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"Cavite": A low-budget thriller that speaks wonders
Special to The Seattle Times
"Cavite" will go down in history as a classic of no-budget filmmaking, making such ingenious use of bare resources that it's a wonder the movie is an effective, even thoughtful thriller.
There aren't many ingredients to this film, which took the "Somebody to Watch" citation at this year's Independent Spirit Awards: a camera; a clever writer-director (Ian Gamazon, collaborating with Neill Dela Llana) who is also cast in what is essentially the only onscreen role; the slum-ridden streets of Cavite, outside Manila; and a brutal, vocal-only performance. But those are enough.
The story of a Filipino-American man forced to help terrorists while encountering the Philippine culture and squalor his family rejected upon immigrating to the U.S., "Cavite" resonates hauntingly with our dangerous times.
Gamazon plays Adam, a night watchman from San Diego who travels to the Philippines to attend the funeral of his father, killed during a recent trip there. Adam leaves California in a dark and desperate mood, having been told by his pregnant girlfriend that she's planning to have an abortion. The reason: She doesn't want to raise a Muslim child, though Adam has shown little connection to his parents' faith.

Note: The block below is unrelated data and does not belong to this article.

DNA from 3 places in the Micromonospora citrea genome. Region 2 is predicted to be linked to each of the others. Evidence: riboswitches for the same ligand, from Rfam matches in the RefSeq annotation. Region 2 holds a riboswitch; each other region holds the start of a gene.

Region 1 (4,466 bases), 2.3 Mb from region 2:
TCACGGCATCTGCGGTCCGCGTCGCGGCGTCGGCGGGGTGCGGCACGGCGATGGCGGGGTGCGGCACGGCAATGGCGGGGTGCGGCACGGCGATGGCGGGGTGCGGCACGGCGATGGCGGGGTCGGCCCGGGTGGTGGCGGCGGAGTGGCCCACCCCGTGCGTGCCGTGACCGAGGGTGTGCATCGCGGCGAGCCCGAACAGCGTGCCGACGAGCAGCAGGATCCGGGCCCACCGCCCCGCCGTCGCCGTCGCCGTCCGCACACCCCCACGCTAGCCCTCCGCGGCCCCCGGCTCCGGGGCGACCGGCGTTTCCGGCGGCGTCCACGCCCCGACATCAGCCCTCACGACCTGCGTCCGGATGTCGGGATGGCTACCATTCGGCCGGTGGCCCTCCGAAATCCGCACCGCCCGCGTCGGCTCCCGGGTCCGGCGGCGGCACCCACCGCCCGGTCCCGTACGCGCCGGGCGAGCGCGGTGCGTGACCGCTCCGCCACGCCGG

Arriving in Manila, Adam hears the ringing of a cellphone that's been mysteriously slipped into his baggage. A scary, unidentified male voice on the other end informs him that his mother and sister have been kidnapped and will be killed unless Adam follows instructions.
The reach of that off-screen caller's all-knowing eye is preternatural. While Adam is made to travel vast distances — along streets, down alleys and over rickety bridges connecting squatters' huts — the villain knows his every move.
Eventually, the voice (supplied by an uncredited actor) reveals its link to a militant Islamic group that wants something stashed by Adam's once politically active father.
But the caller also attacks Adam's masculinity and forces him to face both the harsh reality of impoverishment and the texture of daily life in his native land. Adam is guided to a cockfight, made to swallow a balut (a fertilized duck egg) and berated for ignoring his Muslim heritage.
Throughout, Gamazon and Llana do little more than shoot images of Adam walking around while listening to the phone. This is truly on-the-fly filmmaking; nearly all the suspense is generated by the voice of an invisible enemy. It gets a little monotonous, but it works.
As in many thrillers — Ida Lupino's 1953 "The Hitch-Hiker" comes to mind — there's an implicit suggestion in "Cavite" that the antagonist is a manifestation of something latent, or recently unhinged, in the monster's victims.
That implication is strong in "Cavite," having to do with Adam's identity, roots and beliefs in light of recent, unsettling developments in his life. That voice on the phone is a terrorist, but perhaps more like Adam than he knows.
Tom Keogh: firstname.lastname@example.org
Copyright © 2006 The Seattle Times Company